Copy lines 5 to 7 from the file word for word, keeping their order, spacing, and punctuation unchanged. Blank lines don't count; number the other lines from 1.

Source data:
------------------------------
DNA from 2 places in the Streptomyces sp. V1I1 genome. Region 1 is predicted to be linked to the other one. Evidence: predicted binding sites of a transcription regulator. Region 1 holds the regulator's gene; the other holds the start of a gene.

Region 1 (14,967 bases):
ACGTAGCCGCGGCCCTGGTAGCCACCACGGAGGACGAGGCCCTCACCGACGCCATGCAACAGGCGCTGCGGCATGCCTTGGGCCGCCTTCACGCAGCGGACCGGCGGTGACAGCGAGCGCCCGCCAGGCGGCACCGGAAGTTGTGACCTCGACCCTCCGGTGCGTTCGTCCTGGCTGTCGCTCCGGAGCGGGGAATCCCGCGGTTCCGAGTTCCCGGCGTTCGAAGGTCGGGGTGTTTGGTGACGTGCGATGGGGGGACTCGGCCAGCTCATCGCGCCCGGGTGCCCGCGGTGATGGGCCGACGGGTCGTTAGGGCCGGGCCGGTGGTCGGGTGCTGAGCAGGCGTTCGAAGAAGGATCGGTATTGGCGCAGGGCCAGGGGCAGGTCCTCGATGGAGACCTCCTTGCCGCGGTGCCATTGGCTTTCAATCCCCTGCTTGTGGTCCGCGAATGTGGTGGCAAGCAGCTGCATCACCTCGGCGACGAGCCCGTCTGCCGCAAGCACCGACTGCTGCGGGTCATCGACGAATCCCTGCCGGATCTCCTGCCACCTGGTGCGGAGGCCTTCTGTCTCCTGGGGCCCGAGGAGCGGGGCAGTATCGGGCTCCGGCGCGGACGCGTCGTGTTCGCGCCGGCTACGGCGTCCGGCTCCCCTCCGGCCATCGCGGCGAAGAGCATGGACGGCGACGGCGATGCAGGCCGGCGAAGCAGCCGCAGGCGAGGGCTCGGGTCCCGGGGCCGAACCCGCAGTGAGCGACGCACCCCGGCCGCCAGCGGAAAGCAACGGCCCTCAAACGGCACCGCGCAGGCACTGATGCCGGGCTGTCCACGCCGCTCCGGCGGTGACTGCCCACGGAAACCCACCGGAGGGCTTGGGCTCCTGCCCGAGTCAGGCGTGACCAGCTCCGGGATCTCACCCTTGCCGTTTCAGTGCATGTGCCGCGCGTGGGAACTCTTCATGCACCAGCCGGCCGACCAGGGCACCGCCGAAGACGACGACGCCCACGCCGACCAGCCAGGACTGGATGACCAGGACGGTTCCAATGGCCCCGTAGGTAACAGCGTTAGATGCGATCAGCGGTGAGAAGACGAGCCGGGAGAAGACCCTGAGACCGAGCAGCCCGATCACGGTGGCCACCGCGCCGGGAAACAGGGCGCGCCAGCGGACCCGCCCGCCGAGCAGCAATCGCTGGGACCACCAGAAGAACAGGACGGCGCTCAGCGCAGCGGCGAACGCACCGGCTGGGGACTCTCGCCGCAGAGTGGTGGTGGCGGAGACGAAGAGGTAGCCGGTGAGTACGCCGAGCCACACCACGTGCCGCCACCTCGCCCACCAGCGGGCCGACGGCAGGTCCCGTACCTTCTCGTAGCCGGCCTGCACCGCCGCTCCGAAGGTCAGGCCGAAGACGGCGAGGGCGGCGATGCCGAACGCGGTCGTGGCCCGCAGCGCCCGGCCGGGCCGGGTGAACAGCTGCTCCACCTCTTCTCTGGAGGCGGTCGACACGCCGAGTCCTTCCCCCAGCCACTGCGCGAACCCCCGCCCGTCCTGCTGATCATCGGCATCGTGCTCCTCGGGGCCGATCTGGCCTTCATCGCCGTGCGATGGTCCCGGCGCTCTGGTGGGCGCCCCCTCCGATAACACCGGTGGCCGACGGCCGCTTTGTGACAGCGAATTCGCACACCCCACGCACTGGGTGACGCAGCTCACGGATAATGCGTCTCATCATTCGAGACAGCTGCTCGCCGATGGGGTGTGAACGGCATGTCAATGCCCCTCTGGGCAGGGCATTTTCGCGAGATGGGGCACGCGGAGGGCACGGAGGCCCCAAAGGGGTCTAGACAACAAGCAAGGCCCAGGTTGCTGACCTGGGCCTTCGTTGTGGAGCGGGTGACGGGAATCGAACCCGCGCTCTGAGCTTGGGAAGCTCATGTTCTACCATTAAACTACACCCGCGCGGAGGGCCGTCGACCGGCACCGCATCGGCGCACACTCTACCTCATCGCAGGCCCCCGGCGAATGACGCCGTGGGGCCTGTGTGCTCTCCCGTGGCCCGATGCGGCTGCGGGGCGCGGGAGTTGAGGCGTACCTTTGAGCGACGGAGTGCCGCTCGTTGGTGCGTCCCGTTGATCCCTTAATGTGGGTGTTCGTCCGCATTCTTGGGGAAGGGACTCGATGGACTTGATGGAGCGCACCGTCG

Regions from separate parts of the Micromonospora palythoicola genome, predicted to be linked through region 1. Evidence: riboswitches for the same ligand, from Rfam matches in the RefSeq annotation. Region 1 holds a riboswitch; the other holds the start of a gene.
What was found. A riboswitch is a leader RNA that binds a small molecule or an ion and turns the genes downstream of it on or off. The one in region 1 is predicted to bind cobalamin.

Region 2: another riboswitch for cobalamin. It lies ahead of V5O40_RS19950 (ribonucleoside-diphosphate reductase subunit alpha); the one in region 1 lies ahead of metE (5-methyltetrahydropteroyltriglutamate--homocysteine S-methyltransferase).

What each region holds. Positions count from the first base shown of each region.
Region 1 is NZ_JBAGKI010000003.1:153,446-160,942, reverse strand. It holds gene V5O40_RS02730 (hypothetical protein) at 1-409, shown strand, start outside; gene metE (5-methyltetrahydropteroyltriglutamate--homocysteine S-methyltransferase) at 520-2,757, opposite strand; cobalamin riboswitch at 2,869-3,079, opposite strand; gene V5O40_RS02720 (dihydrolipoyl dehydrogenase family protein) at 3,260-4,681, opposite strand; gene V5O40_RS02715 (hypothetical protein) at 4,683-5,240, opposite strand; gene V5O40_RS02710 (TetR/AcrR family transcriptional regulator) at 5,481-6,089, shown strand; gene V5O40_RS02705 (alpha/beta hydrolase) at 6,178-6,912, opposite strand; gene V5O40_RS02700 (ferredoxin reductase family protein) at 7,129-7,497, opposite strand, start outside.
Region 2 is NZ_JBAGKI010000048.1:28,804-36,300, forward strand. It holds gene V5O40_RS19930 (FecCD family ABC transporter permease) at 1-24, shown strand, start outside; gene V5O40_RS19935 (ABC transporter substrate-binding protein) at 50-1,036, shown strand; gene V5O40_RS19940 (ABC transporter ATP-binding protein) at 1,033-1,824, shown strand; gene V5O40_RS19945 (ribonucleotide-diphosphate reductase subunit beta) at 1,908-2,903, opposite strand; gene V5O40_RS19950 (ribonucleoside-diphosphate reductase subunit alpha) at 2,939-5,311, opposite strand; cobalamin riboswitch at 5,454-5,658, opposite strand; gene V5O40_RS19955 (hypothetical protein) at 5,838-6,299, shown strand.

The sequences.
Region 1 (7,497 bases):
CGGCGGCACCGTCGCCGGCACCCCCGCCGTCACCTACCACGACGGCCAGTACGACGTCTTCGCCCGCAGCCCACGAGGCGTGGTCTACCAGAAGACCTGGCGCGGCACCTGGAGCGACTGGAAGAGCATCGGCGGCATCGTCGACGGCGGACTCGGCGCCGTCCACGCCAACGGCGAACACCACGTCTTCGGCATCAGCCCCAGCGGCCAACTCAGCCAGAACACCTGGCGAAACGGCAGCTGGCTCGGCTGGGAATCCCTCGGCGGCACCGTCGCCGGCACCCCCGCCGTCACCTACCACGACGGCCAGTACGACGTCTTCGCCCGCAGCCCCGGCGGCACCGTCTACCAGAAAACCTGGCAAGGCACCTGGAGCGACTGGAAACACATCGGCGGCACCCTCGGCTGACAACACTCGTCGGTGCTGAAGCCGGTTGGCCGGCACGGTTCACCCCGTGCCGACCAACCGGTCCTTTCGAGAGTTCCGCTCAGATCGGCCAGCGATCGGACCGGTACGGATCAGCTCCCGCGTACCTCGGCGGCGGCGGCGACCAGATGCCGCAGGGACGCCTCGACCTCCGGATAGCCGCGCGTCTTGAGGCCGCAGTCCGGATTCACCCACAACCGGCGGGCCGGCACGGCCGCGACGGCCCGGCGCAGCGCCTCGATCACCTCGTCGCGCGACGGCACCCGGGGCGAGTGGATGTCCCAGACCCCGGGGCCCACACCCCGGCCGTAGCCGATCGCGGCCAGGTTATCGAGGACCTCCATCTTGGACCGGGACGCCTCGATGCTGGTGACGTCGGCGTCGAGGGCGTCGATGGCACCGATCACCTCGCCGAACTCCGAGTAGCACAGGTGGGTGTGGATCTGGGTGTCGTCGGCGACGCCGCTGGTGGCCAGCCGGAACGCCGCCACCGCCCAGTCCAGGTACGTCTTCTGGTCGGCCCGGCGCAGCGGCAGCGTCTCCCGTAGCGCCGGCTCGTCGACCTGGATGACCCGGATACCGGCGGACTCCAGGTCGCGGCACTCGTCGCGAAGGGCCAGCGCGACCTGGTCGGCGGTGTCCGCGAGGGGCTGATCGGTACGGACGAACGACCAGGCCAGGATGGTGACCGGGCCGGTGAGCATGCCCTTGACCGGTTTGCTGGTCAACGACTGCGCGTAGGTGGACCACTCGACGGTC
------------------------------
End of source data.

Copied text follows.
What was found. A riboswitch is a leader RNA that binds a small molecule or an ion and turns the genes downstream of it on or off. The one in region 1 is predicted to bind cobalamin.

Region 2: another riboswitch for cobalamin. It lies ahead of V5O40_RS19950 (ribonucleoside-diphosphate reductase subunit alpha); the one in region 1 lies ahead of metE (5-methyltetrahydropteroyltriglutamate--homocysteine S-methyltransferase).

What each region holds. Positions count from the first base shown of each region.